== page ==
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Rara avis

Welcome home to one of the good guys.

In a PJ Media exclusive, the Iraqi native turned Navy SEAL interpreter and bestselling author who goes by the code name “Johnny Walker” told his story and made a huge announcement: he will receive his U.S. citizenship on Wednesday morning! At that time, he will also reveal his real name. (This article will be updated with that name when it becomes public.)

I have to ask: why, exactly? I mean, if this guy is okay with having his name out there—and obviously he is—then it ain’t my place to argue. But I still don’t quite get why PJM would feel it necessary to publish it themselves. If anybody ever needed at least a bare modicum of privacy, it would have to be him. He’s clearly earned it, in spades. So why put it out there on the PJM website? What worthwhile purpose could such a disclosure conceivably serve?

“It’s a big honor,” Walker told PJ Media. He is looking forward to posting videos of the ceremony and predicted a beautiful moment where “people from different backgrounds and different religions” will be united by loyalty to the United States.

Walker was born and grew up in Iraq and he started working with the U.S. military after the invasion began in 2003. He worked as an interpreter — called a “terp” — until 2009. That year, the military finally cleared him and his family to come to America.

While he lived in Iraq, he kept his work for the U.S. military a secret. If he had been exposed, it could have cost him his life. Since he will receive his citizenship Wednesday, however, Walker and his family will finally be safe, so he can go public with his name. (The Johnny Walker code name came from the Iraqi-American’s love for Johnnie Walker whiskey.)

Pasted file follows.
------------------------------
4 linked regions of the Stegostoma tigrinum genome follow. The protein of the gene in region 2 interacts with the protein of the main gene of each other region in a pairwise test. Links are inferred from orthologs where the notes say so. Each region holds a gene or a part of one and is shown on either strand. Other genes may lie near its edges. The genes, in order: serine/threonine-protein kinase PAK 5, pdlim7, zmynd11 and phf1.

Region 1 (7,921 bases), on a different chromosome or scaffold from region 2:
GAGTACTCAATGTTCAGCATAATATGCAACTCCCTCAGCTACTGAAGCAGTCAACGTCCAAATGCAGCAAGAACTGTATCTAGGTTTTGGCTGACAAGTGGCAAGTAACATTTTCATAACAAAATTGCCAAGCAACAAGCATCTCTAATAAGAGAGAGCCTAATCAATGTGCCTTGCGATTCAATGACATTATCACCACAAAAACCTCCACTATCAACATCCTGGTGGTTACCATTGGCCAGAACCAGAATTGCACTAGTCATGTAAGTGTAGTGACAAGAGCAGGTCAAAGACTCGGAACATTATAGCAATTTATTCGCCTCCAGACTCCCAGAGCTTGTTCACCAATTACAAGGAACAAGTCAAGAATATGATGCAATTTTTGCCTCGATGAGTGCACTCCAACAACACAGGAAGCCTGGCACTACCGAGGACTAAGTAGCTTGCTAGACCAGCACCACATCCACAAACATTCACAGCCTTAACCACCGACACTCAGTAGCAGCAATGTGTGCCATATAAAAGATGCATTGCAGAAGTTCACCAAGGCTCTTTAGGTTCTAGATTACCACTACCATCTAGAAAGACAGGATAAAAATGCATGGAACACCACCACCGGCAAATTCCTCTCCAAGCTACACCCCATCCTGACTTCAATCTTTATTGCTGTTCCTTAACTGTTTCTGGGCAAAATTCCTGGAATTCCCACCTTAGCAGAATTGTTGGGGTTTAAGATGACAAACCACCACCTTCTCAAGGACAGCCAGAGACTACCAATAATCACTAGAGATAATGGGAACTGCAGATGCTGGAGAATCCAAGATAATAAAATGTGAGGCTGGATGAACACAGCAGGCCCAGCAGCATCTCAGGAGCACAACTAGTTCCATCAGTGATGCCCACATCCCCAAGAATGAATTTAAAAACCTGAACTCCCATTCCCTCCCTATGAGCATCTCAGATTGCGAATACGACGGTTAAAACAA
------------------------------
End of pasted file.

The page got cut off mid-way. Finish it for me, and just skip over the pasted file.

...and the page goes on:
In his interview with PJ Media on Tuesday, Walker explained how the American dream entered his imagination. When he was a kid, his parents encouraged him to play basketball to let out some of his youthful energy. “I started to love it,” Walker told PJ Media. “I started watching the Harlem team [the Globetrotters], listened to Country music, watched John Wayne movies.”

Sounds more authentically American than a lot of native-born ones do nowadays, sad as that is. In fact, he’s a pretty wise fella all the way around:

This Iraqi-American had a few political ideas as well. He is a big fan of President Donald Trump’s wall.

“The wall, it’s something personal. I don’t want to have AK-47s every time I take my kids to school,” Walker told PJ Media. “I’m not against immigrants, there are thousands better than me. But I am against people who have no background check, who are smuggling across the border. We don’t know whether those guys have a criminal record or not, all we know is that they use kids to get what they want.”

Well, harrumph, ahem, and homina-homina-homina. That ought to be enough to work the Diversity Is Our Strength types into a foamy, frothy lather all by itself. This is a truly fascinating story, people, start to finish. Trust me, you’ll want to read all of it.

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The playground of social justice

Should we ever foolishly allow our national “leadership” to drag the US into yet another pointless, eternal war, we are going to get our asses kicked up between our shoulder blades.

What follows is a compendium of my own personal observations as a Marine Corps officer, as well as an exploration of official policies that reveal the Leftist corruption of our military institutions.